Myanmar to use same portrait of former leader on all notes
- Published: Jun 27, 2020, 8 AM
The hero of Myanmar’s independence, Bogyoke (Maj. Gen.) Aung San will be introduced on all 14 of the country’s bank note denominations, replacing the images of elephants and lions that are now on some denominations.
The Central Bank of Myanmar’s decision was reported in the The Irrawaddy on June 16. One U.S. dollar converts to 1,445 kyat. The denominations range from 50 pays to 10,000 kyats, but the only values specifically mentioned in The Irrawaddy are the 10-, 50-, 100-, 200-, 500-, 1,000-, 5,000- and 10,000-kyat notes.
Old notes will remain legal tender. The bank said it will also improve the security and quality of the bank notes in circulation.
After a lapse of 30 years, the image of the general was reintroduced on the 1,000-kyat note Jan. 4 this year, and the 500-kyat note will be issued on July 19. The bank says the fact that the 1,000-kyat notes were so well received by the public that they are being hoarded instead of spent prompted it to introduce the same portrait on all denominations.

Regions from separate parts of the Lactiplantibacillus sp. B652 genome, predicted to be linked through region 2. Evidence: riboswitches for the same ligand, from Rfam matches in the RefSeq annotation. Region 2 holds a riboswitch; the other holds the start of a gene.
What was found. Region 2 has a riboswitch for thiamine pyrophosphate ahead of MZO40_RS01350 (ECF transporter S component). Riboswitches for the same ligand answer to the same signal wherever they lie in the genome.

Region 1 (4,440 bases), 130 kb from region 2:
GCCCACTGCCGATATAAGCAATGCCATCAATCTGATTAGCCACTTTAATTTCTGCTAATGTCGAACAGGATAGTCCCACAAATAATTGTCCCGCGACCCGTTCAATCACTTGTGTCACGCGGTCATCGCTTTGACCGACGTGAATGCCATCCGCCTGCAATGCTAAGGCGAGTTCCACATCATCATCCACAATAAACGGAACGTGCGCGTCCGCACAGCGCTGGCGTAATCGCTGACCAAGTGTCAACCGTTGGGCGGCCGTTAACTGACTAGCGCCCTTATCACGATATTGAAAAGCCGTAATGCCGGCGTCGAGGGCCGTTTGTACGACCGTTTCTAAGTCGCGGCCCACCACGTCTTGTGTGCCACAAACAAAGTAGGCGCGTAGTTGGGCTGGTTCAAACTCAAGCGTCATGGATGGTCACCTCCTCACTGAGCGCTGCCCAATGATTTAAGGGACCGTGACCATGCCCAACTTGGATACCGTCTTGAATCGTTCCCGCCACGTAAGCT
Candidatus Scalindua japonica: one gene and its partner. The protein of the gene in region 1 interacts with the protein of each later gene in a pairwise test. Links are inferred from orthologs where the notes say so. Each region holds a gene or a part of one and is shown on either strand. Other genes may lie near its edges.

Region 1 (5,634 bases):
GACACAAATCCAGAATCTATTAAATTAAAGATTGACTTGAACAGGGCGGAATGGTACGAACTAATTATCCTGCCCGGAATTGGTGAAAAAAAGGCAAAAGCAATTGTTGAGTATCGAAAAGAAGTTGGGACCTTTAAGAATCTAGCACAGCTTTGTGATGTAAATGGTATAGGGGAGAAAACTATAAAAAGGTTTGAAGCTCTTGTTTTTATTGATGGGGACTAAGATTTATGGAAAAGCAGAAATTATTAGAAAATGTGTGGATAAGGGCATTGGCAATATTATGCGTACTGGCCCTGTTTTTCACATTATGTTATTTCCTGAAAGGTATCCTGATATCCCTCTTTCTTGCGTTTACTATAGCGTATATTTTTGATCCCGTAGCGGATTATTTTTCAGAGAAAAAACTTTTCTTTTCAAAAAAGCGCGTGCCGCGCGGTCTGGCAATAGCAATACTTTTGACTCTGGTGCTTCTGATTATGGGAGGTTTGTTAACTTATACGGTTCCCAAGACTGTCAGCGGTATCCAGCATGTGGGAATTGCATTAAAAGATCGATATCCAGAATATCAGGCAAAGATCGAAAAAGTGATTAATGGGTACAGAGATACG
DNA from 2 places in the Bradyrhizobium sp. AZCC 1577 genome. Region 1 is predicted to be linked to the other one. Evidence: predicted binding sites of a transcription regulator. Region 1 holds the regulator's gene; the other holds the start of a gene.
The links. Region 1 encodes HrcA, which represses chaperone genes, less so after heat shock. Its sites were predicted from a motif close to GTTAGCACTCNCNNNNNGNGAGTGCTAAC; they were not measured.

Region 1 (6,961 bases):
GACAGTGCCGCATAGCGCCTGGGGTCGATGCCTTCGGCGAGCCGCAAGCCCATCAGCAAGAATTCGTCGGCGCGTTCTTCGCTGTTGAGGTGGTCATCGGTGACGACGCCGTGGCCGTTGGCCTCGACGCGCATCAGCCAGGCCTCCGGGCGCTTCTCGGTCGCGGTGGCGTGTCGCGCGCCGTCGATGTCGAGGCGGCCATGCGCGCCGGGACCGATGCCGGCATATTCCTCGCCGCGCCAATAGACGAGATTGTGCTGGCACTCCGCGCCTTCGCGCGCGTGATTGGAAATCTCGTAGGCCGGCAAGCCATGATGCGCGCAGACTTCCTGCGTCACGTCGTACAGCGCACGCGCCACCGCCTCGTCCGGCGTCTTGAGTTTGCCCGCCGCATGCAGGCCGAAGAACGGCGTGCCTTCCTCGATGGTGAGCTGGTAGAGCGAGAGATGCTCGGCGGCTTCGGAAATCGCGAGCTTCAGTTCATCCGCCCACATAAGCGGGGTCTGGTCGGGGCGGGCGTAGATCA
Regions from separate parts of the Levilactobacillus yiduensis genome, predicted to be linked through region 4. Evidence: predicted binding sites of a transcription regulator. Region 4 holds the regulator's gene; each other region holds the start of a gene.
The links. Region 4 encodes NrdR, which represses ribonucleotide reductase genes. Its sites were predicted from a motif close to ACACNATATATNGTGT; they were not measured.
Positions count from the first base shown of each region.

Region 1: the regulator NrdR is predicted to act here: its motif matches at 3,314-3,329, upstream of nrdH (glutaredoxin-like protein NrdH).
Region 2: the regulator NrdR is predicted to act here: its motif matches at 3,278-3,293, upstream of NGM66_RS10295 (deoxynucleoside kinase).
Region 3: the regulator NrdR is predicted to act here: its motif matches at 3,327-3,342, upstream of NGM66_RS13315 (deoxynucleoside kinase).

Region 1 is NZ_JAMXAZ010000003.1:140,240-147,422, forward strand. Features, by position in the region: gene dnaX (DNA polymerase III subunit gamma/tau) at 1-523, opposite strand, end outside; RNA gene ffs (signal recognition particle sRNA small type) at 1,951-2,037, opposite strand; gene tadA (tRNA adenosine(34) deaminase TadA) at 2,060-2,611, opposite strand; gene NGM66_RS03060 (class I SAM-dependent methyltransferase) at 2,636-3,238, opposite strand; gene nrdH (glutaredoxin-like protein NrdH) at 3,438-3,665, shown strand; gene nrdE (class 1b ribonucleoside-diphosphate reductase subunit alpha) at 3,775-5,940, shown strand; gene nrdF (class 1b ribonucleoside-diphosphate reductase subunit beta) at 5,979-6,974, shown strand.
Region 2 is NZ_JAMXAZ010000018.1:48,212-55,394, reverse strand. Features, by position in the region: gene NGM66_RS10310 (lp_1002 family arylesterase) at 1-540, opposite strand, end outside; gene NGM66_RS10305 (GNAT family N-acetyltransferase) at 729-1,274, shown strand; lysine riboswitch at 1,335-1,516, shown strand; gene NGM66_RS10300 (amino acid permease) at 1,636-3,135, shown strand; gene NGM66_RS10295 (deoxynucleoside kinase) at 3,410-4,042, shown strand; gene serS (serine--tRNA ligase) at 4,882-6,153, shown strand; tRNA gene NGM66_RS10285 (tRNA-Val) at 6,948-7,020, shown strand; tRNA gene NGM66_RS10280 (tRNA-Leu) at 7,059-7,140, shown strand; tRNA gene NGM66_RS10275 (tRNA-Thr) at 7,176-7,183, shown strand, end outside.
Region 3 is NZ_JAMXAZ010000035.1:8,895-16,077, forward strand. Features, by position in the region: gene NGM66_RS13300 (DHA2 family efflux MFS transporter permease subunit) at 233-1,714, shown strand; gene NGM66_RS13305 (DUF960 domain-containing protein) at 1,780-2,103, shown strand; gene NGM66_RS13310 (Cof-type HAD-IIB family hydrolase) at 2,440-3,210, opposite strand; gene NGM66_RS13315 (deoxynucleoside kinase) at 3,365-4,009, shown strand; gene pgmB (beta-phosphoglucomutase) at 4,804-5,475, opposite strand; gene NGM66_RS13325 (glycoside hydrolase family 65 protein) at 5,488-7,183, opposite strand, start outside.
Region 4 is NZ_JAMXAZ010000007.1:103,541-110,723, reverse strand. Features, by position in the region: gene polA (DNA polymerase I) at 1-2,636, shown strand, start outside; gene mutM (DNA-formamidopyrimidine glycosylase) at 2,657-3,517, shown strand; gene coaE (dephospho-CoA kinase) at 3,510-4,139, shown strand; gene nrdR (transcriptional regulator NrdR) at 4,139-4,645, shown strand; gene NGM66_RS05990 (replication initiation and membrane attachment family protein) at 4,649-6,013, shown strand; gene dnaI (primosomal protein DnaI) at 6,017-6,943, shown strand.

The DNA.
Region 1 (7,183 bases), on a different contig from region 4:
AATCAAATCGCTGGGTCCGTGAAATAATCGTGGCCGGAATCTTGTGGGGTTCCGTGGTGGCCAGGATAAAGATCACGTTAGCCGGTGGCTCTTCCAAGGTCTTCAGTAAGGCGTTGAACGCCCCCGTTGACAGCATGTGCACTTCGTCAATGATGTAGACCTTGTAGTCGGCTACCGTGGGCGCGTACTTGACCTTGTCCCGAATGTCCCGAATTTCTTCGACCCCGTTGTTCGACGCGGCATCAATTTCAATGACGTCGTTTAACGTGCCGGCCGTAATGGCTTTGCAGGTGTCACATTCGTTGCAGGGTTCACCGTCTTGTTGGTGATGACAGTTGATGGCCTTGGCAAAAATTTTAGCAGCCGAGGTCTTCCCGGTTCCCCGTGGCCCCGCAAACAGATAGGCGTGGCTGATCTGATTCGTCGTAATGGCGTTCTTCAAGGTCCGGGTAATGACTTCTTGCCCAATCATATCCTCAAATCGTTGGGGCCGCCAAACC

Aung San was a politician, revolutionary, and “father of his country,” who is credited with the independence that Burma, as the country used to be known, attained from Great Britain. He was at varying times a communist, a social democrat, and a revolutionary nationalist. He collaborated with Japan during World War II but switched to the British side after Japan invaded his country. He was the premier of the colony and president of the Anti-Fascist People’s Freedom League from 1946 to 1947, when he was assassinated by political rivals six months before independence on Jan. 4, 1948.
His daughter, Aung San Suu Kyi, is a well-known stateswoman and politician, who received the Nobel Peace Prize in 1991 for her role in the state’s transition from military junta to partial democracy. She now serves as the state counselor and the first female minister of Foreign Affairs.
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